March 15 is Equal Pay Day, symbolizing “how far into the year women must work to earn what men earned in the previous year,” according to the National Committee on Pay Equity. The date is an imperfect metric, as gender is not the only factor that influences the gender wage gap: Black and Hispanic women also routinely earn less than those who are white or Asian.
The gender wage gap cannot be solved by individuals alone, but there are steps that women can take to ensure that they are receiving the best compensation possible in their given work environment. On December 16, 2021, four Barnard experts came together in a virtual event to discuss these strategies.
Moderated by Alice W. Chin ’07, founder of an HR and recruiting firm, the panel included employment lawyer Rosalind Fink ’68; Robin S. Miller ’79, who works at a firm that matches lawyers to legal roles; and Adebola Osakwe ’01, global head of talent and diversity at an investment management firm.
Financial wellness for women is a major focus at Barnard, demonstrated by the College’s partnership with the Francine A. LeFrak Foundation, which led to the creation of the Francine A. LeFrak Foundation Center for Well-Being. The Center emphasizes a 360-degree perspective on personal well-being, including financial literacy.
During the event, Chin highlighted Barnard Connect and Beyond Barnard as resources for all aspects of the job search, including negotiation. “I really encourage you to check out Beyond Barnard as another resource and ally in this process,” said Chin.
Read on for tips from the event on how women can advocate for themselves in today’s candidate-driven market.
On the dos and don’ts of negotiation:
Fink: “First of all, figure out who the decision-makers are — those are the people you want to negotiate with. HR has very limited degrees of freedom. If there’s somebody who wants you, it’s not HR, it’s some businessperson. If you can negotiate directly with that person, you’re more likely to get what you want.
“Next, do your homework. Find out what their bonus history is, find out what their history is, find out what other people have been able to negotiate for, when they give exceptions and what kinds of exceptions — particularly with regard to equity, stock options, restricted stock, that sort of thing. You don’t want to ask for something that is very unlikely or impossible for you to get.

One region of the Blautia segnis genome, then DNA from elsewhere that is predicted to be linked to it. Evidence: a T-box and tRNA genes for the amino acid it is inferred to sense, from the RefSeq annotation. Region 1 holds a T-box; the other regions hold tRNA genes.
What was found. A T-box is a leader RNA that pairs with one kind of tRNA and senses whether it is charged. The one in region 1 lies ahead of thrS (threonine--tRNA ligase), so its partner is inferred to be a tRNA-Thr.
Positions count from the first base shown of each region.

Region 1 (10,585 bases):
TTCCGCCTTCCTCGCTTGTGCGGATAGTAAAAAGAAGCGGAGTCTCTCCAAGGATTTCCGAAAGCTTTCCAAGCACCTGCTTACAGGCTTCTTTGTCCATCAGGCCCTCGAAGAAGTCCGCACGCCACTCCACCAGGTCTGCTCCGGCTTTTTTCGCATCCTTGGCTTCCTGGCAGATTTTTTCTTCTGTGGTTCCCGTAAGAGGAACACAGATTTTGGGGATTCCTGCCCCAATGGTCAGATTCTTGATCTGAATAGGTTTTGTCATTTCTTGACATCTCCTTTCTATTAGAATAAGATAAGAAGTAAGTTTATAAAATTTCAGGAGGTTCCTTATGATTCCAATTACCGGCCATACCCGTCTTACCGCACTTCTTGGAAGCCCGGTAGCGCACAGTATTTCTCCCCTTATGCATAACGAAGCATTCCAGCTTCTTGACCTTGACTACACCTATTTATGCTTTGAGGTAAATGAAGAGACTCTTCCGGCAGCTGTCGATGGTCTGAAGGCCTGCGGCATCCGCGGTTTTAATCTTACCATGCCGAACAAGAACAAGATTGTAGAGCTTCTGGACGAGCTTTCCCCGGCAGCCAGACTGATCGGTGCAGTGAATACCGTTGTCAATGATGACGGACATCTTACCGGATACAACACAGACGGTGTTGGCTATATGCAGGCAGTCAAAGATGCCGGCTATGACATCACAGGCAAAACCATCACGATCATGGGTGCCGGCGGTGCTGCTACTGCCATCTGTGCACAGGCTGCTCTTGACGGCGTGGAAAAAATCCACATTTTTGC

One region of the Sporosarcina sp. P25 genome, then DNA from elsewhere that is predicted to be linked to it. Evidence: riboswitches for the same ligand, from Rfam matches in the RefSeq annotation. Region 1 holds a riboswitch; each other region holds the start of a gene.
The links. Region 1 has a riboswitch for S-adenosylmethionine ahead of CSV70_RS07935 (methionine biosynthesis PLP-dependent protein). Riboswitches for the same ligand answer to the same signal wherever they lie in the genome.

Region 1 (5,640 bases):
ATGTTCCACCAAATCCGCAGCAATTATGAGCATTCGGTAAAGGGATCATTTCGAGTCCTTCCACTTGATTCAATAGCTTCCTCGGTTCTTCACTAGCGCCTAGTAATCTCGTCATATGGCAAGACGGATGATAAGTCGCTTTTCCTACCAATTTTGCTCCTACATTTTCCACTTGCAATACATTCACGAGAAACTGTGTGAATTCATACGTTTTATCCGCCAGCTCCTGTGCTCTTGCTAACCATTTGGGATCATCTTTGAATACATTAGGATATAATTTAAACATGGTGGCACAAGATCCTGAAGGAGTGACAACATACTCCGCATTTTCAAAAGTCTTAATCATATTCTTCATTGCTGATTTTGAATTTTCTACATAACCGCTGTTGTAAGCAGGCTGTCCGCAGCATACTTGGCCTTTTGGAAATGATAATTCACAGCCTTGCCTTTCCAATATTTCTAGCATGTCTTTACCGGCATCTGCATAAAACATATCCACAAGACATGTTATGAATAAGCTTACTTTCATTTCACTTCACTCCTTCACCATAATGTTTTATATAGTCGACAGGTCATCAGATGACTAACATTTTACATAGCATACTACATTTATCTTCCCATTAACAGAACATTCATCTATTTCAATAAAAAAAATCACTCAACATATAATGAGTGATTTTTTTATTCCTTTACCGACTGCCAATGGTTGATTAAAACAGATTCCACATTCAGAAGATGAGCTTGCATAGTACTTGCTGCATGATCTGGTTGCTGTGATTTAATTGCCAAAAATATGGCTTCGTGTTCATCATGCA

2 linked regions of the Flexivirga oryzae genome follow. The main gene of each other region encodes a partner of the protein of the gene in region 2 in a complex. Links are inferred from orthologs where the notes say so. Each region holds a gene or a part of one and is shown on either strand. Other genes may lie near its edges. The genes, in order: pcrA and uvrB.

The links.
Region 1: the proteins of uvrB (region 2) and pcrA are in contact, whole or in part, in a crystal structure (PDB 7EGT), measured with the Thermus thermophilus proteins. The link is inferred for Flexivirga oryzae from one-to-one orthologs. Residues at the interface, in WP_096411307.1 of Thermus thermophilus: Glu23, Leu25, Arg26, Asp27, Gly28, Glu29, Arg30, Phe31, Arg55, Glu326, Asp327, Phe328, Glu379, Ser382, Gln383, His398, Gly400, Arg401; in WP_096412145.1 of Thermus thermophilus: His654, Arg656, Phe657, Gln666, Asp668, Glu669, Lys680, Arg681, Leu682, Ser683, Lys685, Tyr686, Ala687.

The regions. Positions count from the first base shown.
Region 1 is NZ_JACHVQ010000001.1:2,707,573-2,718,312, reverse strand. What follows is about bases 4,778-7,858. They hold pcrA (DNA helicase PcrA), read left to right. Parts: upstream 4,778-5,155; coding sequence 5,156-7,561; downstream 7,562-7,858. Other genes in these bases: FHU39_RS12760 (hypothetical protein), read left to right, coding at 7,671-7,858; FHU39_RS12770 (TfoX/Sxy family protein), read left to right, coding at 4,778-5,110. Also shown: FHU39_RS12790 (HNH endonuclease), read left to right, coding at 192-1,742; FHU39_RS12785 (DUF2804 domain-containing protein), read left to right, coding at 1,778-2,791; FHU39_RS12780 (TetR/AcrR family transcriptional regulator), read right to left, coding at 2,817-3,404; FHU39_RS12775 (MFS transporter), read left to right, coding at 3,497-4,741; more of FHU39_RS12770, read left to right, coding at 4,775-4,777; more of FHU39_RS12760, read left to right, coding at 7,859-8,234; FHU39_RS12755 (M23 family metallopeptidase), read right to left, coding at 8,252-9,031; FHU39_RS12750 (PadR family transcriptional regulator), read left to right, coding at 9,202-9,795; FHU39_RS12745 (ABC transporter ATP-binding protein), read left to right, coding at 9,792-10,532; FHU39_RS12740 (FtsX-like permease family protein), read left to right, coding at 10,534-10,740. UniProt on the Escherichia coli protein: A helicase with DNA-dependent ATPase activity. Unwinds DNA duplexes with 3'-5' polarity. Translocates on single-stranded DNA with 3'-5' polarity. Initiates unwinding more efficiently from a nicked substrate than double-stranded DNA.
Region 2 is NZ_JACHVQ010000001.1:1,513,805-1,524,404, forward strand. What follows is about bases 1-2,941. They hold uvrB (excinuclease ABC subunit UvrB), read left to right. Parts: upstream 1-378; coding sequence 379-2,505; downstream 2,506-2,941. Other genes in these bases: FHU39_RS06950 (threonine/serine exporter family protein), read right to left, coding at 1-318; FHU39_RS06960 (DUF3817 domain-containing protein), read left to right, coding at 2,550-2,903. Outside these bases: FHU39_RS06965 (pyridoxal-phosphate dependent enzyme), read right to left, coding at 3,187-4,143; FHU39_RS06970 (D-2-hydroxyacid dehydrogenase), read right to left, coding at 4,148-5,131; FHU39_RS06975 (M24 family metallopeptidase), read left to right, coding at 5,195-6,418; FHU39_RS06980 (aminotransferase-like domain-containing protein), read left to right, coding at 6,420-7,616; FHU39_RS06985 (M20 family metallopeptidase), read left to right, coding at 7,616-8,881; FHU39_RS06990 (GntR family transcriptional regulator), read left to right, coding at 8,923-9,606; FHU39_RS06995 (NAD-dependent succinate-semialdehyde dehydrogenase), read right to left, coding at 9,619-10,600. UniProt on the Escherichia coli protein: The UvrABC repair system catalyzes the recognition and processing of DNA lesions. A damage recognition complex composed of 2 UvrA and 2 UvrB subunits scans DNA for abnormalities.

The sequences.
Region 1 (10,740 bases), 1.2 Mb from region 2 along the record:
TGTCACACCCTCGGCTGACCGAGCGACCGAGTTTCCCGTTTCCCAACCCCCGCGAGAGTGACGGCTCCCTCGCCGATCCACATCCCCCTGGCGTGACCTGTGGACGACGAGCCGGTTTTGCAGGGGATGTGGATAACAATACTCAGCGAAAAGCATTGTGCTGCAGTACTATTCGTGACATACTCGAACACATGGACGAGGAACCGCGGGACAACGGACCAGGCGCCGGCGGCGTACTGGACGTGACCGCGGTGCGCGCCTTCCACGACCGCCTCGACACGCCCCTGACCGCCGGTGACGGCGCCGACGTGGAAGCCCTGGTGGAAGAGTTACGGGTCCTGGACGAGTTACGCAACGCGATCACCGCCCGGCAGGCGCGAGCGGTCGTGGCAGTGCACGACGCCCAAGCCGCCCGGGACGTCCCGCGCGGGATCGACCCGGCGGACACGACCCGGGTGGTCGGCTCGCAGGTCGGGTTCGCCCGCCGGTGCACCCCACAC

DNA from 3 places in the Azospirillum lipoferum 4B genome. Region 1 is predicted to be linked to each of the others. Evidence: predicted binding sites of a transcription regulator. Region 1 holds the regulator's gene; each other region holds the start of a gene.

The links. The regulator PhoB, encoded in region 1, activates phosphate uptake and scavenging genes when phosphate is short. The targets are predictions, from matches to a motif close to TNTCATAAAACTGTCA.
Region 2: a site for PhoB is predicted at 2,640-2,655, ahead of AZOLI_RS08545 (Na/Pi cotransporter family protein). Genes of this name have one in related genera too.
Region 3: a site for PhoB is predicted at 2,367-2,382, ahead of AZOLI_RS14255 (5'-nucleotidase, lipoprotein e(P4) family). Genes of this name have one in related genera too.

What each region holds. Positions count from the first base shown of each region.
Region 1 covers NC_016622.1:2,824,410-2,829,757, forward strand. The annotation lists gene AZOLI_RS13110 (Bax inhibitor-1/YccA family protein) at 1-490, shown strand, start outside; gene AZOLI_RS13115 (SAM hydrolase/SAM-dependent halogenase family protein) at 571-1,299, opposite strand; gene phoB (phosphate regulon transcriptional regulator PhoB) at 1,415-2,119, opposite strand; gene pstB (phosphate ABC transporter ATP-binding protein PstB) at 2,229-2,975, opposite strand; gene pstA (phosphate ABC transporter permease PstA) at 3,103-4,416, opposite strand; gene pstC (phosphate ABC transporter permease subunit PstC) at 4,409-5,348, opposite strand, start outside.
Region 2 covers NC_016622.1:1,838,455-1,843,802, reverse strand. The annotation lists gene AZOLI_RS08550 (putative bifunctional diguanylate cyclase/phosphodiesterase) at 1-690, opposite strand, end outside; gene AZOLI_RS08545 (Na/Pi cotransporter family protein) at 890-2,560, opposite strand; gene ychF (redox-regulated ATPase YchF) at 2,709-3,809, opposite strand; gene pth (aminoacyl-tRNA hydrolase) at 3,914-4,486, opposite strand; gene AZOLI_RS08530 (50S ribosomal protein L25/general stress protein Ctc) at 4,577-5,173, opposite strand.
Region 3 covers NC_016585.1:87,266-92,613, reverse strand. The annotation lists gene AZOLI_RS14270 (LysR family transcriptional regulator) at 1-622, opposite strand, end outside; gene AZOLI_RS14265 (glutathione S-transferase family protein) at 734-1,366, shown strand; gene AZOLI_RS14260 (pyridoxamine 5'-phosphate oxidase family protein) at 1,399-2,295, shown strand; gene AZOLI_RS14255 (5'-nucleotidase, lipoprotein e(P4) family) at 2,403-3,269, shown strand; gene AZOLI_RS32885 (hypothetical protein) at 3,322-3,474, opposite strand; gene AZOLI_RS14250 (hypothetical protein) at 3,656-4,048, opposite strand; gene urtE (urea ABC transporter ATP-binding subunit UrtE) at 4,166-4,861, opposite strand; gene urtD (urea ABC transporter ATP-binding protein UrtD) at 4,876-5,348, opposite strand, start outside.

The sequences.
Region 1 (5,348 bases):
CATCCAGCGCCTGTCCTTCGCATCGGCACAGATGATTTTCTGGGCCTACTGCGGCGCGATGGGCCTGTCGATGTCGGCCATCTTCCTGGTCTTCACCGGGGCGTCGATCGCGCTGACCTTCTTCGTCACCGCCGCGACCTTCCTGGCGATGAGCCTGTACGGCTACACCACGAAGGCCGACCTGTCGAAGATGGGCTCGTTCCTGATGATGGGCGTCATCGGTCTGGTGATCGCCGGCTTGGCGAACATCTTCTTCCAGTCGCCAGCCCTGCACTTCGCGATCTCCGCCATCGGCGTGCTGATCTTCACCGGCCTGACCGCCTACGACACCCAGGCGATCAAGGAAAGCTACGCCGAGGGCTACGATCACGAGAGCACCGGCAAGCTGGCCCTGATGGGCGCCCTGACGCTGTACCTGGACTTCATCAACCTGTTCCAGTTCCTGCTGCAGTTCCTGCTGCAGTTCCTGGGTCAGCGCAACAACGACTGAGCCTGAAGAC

“Prioritize. Start with the most important. Companies appreciate a complete list … Don’t negotiate five things and then say, ‘Okay, now here are my next 10.’ Don’t draw lines in the sand unless you’re really willing to walk away.
“And my final one is: Don’t lie and don’t exaggerate, because they’re going to find out.”
On knowing how hard to push:
Miller: “[Ask yourself] how much you want this job. Do you only want this opportunity if they are flexible? If you only want the opportunity if they’re flexible, then you should be very upfront about it. If someone doesn’t need a job, they can say whatever they want — if they’re not interested in the opportunity, then they can move on. If you’re in a position where you’re unemployed, or you really need something, you probably need to be a little more careful.”
On creating opportunities for your employer to say yes:
Chin: “A strategy that I’ve seen [that’s] very successful is when you’re working with places where money is really challenging, you might go in and say, ‘Hi, I would love to see a $10,000 raise. I know that might be challenging for the organization, so I would also be willing to consider a half-day off every Friday and an additional five days of PTO (personal time off) a year.’ You can give them a menu. If you’re going to take that approach, you should be happy with both outcomes.
“Creating an opportunity for the person on the other side of the table to say yes can be really, really valuable. You can’t always negotiate above a [pay] band, but you may be able to negotiate in other ways that are less sensitive. Overwhelmingly in a negotiation, it’s important to be seen as professional and kind, to be seen as ‘joining with.’”
On how to discuss salary expectations:
Miller: “You can’t keep throwing it back to them. So think about what your current compensation is, what this job is worth to you, and, to the extent you have any market intelligence, what you think the job should pay. Then you say, ‘I feel like I’m negotiating against myself, but you’ve asked me to do this. I would be looking for a comp of X dollars. I hope that’s in the ballpark you’re thinking about, and I hope I’m not selling myself short. That’s what I would be looking for, and I’m happy to have a conversation with you about it.’ It’s not ideal, but there’s not a whole lot more you can do.”
Osakwe: “If you give a range, your bottom should be something that you would be really happy with. Maybe [the organization will] meet you in the middle, [but it’s] unlikely they’ll meet you at the top of that range [initially]. You should pick numbers that you’ll feel comfortable with.”
On when to walk away:
Fink: “If you’re not going to be happy accepting their terms.”
To make an appointment to discuss negotiation — or other career topics — with a Beyond Barnard advisor, visit barnard.joinhandshake.com, or email firstname.lastname@example.org for assistance.
In addition, check out the Francine A. LeFrak Foundation Center for Well-Being, Barnard’s new centralized hub for all wellness-related initiatives across campus. The Francine LeFrak Center supports the entire College community with a 360-degree perspective of personal well-being: physical, mental, and financial.